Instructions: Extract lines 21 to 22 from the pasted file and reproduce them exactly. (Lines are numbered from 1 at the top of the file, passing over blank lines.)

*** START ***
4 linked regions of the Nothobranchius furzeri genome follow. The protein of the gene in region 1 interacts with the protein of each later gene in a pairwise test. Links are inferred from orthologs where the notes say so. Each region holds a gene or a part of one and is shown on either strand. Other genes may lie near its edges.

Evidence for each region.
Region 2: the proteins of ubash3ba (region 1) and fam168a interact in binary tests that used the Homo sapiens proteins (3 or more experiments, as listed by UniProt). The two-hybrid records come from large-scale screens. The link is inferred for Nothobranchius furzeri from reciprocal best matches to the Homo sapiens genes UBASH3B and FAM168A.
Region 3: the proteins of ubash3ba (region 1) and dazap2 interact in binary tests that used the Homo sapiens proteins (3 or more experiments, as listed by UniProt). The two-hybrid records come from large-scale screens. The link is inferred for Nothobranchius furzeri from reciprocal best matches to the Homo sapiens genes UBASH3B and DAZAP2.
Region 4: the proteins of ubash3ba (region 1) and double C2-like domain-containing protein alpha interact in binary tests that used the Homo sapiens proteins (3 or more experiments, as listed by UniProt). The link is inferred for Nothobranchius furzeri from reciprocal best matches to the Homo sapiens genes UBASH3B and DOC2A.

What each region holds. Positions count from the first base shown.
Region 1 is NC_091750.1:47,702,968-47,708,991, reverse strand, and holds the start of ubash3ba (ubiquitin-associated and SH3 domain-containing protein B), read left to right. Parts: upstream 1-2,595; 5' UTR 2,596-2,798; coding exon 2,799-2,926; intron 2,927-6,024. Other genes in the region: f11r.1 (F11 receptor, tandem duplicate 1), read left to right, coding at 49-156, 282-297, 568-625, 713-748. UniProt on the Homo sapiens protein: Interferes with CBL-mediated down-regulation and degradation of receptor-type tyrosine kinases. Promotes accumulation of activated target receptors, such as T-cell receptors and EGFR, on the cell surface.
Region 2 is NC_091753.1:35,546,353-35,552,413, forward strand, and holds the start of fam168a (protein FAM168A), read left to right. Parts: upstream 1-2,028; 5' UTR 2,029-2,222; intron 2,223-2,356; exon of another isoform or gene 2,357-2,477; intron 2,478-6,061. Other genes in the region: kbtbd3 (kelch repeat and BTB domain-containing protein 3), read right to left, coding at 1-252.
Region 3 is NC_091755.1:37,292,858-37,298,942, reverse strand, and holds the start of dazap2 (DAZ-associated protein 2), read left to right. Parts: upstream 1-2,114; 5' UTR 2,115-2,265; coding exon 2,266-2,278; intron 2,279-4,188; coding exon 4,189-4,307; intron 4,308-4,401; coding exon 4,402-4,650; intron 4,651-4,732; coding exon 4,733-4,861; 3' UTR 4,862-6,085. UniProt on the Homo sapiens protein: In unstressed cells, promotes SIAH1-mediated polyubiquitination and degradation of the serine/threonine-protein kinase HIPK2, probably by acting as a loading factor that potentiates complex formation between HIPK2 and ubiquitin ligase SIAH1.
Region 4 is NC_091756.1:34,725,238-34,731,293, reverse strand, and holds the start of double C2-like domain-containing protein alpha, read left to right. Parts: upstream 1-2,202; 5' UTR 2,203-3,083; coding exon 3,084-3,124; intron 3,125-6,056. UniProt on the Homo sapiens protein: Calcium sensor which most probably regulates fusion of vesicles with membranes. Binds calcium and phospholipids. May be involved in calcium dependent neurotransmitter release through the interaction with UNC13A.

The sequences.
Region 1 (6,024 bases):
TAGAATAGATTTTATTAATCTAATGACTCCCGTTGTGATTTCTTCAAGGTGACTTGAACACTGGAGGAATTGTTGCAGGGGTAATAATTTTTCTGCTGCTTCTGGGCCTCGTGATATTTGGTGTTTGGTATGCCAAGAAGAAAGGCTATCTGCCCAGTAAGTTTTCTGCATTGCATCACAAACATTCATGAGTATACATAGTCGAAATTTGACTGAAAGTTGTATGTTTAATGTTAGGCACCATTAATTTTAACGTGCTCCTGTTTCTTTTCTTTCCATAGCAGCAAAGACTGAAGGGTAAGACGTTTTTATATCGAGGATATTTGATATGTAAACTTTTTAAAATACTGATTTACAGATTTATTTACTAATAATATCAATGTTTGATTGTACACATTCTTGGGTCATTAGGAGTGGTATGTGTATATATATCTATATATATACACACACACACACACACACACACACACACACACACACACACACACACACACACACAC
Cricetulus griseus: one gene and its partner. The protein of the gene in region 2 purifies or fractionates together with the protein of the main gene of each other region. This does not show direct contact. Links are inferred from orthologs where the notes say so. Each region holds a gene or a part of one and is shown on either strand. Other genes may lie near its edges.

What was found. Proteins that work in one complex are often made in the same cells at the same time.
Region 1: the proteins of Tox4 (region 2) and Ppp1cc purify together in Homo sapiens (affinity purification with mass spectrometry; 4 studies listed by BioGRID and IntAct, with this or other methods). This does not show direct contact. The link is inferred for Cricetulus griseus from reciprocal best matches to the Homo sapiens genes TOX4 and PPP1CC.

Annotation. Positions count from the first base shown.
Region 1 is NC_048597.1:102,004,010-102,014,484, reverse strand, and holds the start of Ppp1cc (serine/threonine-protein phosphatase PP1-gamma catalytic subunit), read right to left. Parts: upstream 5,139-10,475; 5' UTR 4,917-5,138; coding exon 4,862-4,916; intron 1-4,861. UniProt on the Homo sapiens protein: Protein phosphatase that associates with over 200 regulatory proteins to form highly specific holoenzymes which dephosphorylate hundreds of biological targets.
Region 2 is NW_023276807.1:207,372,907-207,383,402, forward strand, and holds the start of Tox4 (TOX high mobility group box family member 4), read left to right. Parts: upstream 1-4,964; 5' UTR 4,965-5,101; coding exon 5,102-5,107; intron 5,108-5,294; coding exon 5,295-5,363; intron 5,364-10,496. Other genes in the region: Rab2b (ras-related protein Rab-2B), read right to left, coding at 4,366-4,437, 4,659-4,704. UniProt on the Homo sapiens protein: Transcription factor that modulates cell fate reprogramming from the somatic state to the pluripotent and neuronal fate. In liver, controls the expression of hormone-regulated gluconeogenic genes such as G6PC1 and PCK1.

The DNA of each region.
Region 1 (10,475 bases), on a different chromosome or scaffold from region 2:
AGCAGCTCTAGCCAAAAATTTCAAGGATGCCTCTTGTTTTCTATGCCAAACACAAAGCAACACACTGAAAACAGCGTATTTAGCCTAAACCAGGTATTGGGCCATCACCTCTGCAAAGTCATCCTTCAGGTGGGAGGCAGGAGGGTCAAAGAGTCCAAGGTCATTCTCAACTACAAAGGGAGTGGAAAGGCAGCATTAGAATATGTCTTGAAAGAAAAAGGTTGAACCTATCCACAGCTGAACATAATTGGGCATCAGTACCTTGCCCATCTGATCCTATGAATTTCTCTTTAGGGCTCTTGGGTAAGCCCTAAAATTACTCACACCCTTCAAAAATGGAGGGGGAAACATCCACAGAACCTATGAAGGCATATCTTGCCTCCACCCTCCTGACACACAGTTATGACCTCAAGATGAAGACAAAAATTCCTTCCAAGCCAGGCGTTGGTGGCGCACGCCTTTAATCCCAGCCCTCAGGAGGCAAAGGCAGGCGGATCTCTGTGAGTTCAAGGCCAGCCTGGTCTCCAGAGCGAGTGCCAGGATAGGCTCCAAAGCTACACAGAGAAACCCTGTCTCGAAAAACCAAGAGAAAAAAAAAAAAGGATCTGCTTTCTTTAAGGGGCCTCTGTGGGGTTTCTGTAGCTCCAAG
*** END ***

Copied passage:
Region 1 (10,475 bases), on a different chromosome or scaffold from region 2:
AGCAGCTCTAGCCAAAAATTTCAAGGATGCCTCTTGTTTTCTATGCCAAACACAAAGCAACACACTGAAAACAGCGTATTTAGCCTAAACCAGGTATTGGGCCATCACCTCTGCAAAGTCATCCTTCAGGTGGGAGGCAGGAGGGTCAAAGAGTCCAAGGTCATTCTCAACTACAAAGGGAGTGGAAAGGCAGCATTAGAATATGTCTTGAAAGAAAAAGGTTGAACCTATCCACAGCTGAACATAATTGGGCATCAGTACCTTGCCCATCTGATCCTATGAATTTCTCTTTAGGGCTCTTGGGTAAGCCCTAAAATTACTCACACCCTTCAAAAATGGAGGGGGAAACATCCACAGAACCTATGAAGGCATATCTTGCCTCCACCCTCCTGACACACAGTTATGACCTCAAGATGAAGACAAAAATTCCTTCCAAGCCAGGCGTTGGTGGCGCACGCCTTTAATCCCAGCCCTCAGGAGGCAAAGGCAGGCGGATCTCTGTGAGTTCAAGGCCAGCCTGGTCTCCAGAGCGAGTGCCAGGATAGGCTCCAAAGCTACACAGAGAAACCCTGTCTCGAAAAACCAAGAGAAAAAAAAAAAAGGATCTGCTTTCTTTAAGGGGCCTCTGTGGGGTTTCTGTAGCTCCAAG